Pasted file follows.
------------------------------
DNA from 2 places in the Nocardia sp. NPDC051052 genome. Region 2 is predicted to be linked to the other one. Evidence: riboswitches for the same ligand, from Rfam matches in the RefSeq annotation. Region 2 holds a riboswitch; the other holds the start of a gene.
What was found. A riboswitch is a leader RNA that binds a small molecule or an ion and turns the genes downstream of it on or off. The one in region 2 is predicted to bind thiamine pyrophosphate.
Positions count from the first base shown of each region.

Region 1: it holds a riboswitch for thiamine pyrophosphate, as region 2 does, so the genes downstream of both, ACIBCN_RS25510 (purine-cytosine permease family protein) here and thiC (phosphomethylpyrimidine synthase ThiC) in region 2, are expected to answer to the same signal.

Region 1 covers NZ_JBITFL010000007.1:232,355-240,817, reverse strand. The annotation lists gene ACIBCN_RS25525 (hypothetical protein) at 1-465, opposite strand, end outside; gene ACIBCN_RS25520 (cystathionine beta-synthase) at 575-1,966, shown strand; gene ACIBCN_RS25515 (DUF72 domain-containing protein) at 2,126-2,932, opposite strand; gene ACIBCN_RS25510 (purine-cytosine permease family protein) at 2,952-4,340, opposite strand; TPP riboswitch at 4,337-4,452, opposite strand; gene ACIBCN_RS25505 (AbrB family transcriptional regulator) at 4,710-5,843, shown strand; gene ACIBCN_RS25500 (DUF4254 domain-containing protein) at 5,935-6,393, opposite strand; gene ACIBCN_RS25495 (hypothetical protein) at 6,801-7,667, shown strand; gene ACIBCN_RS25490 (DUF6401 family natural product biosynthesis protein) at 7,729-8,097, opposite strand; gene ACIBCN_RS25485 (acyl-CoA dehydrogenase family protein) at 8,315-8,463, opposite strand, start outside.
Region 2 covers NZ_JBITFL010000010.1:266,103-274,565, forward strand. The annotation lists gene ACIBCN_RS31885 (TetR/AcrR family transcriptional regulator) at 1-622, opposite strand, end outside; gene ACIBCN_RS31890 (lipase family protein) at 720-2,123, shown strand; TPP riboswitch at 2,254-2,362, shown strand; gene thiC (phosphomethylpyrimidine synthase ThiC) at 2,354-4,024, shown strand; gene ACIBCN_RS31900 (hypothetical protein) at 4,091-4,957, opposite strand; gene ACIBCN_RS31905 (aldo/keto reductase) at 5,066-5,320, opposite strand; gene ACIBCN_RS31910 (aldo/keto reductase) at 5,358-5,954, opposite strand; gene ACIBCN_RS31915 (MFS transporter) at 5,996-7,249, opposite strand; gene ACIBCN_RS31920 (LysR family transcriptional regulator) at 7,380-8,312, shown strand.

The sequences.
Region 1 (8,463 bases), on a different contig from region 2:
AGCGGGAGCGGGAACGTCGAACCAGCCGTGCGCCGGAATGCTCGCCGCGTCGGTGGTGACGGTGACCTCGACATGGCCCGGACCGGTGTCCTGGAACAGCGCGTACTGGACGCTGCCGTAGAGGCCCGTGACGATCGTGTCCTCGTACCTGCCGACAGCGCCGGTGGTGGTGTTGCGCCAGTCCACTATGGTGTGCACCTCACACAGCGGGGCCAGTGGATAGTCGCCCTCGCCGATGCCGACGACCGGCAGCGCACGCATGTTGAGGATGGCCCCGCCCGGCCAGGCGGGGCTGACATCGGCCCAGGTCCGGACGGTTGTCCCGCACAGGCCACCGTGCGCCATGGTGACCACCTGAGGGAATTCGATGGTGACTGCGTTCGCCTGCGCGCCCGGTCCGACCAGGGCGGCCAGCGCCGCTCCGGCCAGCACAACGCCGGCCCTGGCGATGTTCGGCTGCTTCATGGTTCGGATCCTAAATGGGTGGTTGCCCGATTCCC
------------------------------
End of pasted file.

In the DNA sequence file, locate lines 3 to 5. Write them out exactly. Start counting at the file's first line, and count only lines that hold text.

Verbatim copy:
Positions count from the first base shown of each region.

Region 1: it holds a riboswitch for thiamine pyrophosphate, as region 2 does, so the genes downstream of both, ACIBCN_RS25510 (purine-cytosine permease family protein) here and thiC (phosphomethylpyrimidine synthase ThiC) in region 2, are expected to answer to the same signal.

Region 1 covers NZ_JBITFL010000007.1:232,355-240,817, reverse strand. The annotation lists gene ACIBCN_RS25525 (hypothetical protein) at 1-465, opposite strand, end outside; gene ACIBCN_RS25520 (cystathionine beta-synthase) at 575-1,966, shown strand; gene ACIBCN_RS25515 (DUF72 domain-containing protein) at 2,126-2,932, opposite strand; gene ACIBCN_RS25510 (purine-cytosine permease family protein) at 2,952-4,340, opposite strand; TPP riboswitch at 4,337-4,452, opposite strand; gene ACIBCN_RS25505 (AbrB family transcriptional regulator) at 4,710-5,843, shown strand; gene ACIBCN_RS25500 (DUF4254 domain-containing protein) at 5,935-6,393, opposite strand; gene ACIBCN_RS25495 (hypothetical protein) at 6,801-7,667, shown strand; gene ACIBCN_RS25490 (DUF6401 family natural product biosynthesis protein) at 7,729-8,097, opposite strand; gene ACIBCN_RS25485 (acyl-CoA dehydrogenase family protein) at 8,315-8,463, opposite strand, start outside.